E’ville Biz: Oakland Businesses brace for minimum wage hike impact, foreshadowing Emeryville’s plight
Emeryville City Council held a follow-up meeting to its initial minimum wage proposal on Tuesday Feb. 17th. Various special interests and pro-union groups filled the room to articulate stories of hardships and abuses being conducted within the region. The biggest revelation was Emeryville’s response to concerns by small business over how sudden this jump from $9 to $14.03 would hit them … by in fact increasing it to $14.42 (now a 59% increase). A figure that would be the highest in the nation and pass Luxemburg as the second highest in the world behind Australia according to the below 2011 Wikipedia chart. City Council seems intent on making Emeryville the “Guinea Pig” in the living wage discussion.
Meanwhile, across the border in Oakland, businesses are bracing from a jump from its current $9 state level to the recently adopted $12.25 on March 2nd. A rate that was overwhelmingly passed through Measure FF by voters last November. While both Oakland & SF sought their measures through a direct election, Emeryville City Council is looking to push theirs through as an ordinance (instead of letting voters decide). By enacting minimum wage regulations by ordinance rather than by a ballot measure, the Council retains greater flexibility and authority to modify this in the future. An ordinance adopted by the Council only requires a majority vote of the Council for amendment, whereas an ordinance enacted through the ballot process requires amendment through a subsequent ballot measure.
Oakland small business discussions include adapting, banding together and even shifting away from the tipping compensation model. These discussions could be foreshadowing for what’s to come in our city. Emeryville Staff is scheduled to present its revised draft of the ordinance to council at the scheduled April 7th City Council meeting with intentions of adopting this by July 1st (full schedule below). A draft of the proposed ordinance can be viewed on the City’s website (Please Note: The original link provided was to an earlier draft of the ordinance that did not include phase-in exemptions for “small business” currently defined as 10 employees or less).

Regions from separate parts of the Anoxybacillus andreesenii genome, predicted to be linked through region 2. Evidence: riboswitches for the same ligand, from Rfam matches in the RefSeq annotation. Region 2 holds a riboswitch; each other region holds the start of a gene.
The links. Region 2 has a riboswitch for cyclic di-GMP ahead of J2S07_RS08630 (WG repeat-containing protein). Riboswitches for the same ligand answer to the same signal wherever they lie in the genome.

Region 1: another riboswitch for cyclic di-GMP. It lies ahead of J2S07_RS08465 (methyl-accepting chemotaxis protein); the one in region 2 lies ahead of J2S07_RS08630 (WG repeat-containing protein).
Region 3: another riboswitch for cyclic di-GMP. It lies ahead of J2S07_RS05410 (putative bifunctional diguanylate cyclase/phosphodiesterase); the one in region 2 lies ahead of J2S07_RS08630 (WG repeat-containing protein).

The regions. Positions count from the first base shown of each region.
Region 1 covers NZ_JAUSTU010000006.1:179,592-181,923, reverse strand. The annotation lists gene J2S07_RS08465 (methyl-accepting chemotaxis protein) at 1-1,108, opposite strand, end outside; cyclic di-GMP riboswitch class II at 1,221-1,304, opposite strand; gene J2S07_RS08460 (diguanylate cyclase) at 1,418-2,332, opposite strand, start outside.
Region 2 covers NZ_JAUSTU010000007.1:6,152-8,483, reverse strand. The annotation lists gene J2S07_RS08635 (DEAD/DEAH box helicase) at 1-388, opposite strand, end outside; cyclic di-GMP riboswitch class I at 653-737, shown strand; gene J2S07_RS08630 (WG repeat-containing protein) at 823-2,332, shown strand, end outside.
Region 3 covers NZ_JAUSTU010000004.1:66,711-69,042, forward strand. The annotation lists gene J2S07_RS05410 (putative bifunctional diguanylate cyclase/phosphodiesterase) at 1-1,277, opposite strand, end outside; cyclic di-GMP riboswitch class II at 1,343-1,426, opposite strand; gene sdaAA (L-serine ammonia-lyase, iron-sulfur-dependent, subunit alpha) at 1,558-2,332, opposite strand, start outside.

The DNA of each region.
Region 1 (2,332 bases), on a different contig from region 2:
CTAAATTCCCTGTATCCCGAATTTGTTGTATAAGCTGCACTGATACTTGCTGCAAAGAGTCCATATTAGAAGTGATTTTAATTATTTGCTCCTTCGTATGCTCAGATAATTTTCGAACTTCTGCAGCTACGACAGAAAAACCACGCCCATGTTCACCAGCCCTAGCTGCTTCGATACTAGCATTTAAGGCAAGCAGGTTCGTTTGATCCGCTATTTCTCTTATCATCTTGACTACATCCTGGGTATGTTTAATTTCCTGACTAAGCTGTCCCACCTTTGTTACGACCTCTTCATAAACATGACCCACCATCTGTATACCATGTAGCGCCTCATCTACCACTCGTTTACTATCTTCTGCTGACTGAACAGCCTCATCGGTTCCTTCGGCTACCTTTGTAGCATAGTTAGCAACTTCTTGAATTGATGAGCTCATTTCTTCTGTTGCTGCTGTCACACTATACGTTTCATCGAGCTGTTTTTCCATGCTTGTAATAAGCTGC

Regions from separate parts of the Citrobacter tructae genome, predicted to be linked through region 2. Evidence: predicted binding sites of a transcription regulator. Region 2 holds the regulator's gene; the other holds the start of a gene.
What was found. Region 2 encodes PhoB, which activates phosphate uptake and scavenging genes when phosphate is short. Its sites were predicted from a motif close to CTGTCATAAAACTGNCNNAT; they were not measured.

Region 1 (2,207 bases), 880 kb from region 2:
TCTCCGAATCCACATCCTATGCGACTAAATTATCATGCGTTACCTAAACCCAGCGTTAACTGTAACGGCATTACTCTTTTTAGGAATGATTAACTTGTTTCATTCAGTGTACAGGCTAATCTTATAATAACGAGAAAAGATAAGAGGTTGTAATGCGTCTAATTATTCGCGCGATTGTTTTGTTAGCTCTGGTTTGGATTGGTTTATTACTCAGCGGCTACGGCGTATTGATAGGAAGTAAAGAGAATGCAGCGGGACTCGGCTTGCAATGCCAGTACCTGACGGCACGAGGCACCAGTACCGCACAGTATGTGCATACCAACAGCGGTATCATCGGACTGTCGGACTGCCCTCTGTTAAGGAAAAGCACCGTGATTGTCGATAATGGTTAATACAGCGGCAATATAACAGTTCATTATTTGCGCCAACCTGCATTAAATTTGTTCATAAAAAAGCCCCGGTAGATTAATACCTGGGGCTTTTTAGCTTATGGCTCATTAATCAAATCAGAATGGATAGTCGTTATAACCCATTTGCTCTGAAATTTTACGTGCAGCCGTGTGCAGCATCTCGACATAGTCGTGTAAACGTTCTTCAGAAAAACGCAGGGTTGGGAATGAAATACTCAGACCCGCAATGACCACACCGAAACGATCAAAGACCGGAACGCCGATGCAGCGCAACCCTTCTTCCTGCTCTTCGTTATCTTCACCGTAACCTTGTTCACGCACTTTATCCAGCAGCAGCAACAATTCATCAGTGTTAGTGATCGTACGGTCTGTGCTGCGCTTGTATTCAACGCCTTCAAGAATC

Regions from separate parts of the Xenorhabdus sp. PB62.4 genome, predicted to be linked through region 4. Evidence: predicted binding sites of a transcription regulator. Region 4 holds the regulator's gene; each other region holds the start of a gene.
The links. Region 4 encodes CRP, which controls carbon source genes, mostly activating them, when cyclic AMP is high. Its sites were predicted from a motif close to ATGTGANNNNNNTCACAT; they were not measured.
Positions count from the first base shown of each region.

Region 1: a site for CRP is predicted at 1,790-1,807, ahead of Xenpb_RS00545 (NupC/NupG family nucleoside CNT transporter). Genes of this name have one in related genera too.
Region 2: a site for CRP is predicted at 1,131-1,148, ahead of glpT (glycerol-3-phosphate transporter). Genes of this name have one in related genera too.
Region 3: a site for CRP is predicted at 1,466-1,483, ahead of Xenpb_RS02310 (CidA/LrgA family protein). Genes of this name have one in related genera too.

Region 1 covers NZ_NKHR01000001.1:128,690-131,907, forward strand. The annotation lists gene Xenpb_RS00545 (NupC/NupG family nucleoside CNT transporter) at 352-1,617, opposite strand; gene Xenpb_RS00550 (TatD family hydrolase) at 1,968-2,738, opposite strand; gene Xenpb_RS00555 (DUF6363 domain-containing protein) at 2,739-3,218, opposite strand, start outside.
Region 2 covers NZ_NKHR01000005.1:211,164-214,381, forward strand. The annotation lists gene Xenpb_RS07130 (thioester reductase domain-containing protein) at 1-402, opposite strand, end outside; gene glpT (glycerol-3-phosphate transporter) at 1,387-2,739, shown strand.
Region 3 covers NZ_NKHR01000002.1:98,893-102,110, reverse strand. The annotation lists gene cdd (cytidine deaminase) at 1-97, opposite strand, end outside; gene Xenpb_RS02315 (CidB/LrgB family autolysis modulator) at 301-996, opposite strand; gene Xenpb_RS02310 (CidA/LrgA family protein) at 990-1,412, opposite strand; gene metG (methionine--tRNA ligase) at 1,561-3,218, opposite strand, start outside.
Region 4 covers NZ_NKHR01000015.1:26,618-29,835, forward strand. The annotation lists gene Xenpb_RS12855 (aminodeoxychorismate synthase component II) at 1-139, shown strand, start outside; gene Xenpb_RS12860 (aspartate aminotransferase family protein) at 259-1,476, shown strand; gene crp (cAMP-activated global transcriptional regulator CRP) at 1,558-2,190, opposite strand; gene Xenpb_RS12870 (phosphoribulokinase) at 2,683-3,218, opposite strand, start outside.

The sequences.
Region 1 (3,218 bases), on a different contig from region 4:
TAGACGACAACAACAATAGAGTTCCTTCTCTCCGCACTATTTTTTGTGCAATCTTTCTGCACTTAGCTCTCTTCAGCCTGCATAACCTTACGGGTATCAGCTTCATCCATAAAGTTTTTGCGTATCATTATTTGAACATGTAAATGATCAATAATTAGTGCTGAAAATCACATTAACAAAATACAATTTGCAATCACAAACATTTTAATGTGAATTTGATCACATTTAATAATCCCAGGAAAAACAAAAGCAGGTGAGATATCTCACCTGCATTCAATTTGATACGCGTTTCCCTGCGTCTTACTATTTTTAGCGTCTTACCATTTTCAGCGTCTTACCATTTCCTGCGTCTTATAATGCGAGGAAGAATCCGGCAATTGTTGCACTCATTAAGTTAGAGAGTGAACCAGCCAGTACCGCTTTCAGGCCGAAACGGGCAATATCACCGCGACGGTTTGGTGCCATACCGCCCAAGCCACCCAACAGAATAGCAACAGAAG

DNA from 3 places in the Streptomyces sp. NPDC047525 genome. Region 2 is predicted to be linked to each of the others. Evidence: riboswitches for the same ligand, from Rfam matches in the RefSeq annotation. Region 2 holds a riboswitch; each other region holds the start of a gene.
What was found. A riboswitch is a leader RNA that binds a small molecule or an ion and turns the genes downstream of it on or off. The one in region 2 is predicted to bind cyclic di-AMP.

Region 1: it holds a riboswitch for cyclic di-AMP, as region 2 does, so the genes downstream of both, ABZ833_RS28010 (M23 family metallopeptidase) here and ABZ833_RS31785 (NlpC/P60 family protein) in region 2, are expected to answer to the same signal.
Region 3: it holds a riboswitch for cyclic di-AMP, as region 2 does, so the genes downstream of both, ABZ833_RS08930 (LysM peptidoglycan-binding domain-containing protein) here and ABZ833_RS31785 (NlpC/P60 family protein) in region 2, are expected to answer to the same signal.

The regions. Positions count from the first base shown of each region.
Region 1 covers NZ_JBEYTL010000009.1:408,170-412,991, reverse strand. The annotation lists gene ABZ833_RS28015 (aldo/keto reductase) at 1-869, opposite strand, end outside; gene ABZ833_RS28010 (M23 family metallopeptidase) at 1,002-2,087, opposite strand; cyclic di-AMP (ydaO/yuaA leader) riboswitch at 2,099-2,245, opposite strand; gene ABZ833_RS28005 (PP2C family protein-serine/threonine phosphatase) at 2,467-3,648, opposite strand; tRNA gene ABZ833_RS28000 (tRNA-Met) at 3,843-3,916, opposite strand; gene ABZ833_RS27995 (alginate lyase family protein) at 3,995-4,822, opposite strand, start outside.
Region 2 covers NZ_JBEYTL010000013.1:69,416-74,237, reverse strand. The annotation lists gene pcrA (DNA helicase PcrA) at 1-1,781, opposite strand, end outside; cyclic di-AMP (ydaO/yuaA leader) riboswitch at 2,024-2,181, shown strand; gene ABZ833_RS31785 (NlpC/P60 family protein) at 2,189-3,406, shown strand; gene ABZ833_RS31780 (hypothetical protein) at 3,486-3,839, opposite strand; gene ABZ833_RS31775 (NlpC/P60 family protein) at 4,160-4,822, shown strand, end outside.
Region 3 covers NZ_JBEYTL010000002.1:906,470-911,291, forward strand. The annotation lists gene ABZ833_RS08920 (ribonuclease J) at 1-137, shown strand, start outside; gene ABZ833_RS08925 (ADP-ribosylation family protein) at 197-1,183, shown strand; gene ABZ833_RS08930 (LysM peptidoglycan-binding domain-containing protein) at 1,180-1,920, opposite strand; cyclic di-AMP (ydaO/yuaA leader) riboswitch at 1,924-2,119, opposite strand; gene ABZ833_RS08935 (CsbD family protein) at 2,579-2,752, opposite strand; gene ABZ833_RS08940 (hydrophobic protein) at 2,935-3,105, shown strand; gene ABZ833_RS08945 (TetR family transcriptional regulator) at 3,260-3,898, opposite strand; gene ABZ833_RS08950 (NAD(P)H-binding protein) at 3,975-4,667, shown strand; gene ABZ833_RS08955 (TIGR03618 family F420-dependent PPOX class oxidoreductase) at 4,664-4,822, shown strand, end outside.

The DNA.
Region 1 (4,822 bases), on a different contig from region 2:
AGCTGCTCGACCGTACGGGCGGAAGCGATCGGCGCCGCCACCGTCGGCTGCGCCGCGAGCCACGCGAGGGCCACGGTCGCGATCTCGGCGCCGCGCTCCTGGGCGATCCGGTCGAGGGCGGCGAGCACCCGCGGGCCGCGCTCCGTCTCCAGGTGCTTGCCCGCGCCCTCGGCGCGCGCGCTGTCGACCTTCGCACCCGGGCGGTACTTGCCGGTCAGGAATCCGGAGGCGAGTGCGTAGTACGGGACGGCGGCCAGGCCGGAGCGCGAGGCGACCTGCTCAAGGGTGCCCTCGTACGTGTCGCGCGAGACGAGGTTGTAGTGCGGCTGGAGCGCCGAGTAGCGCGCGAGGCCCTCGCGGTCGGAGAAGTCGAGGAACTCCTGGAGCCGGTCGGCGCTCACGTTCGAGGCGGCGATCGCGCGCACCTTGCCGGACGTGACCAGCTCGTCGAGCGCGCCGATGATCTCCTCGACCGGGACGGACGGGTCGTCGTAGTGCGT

February 17: City Council approves/provides direction on the ordinance
February 31: Notification to businesses of proposed ordinance by mail & Website
March 4: Discussion of draft ordinance by the Economic Development Advisory Committee
April 7: City Council Hearing & Study Session
May 5: Public hearing for first reading of ordinance
May 19: Second reading of ordinance
May – June: Prepare for implementation (Develop administrative instructions, Engage staffing for administration and enforcement, Develop support materials).
July 1: Ordinance goes into effect
Small businesses fret over East Bay city’s plan for $14 minimum wage
Emeryville is seeking to increase its minimum wage to $14.42 per hour by June 1. If approved, it would be one of the highest rates in the nation, surpassing neighboring Berkeley and Oakland. Local retailers and restaurant owners are concerned that the measure could be a death-blow.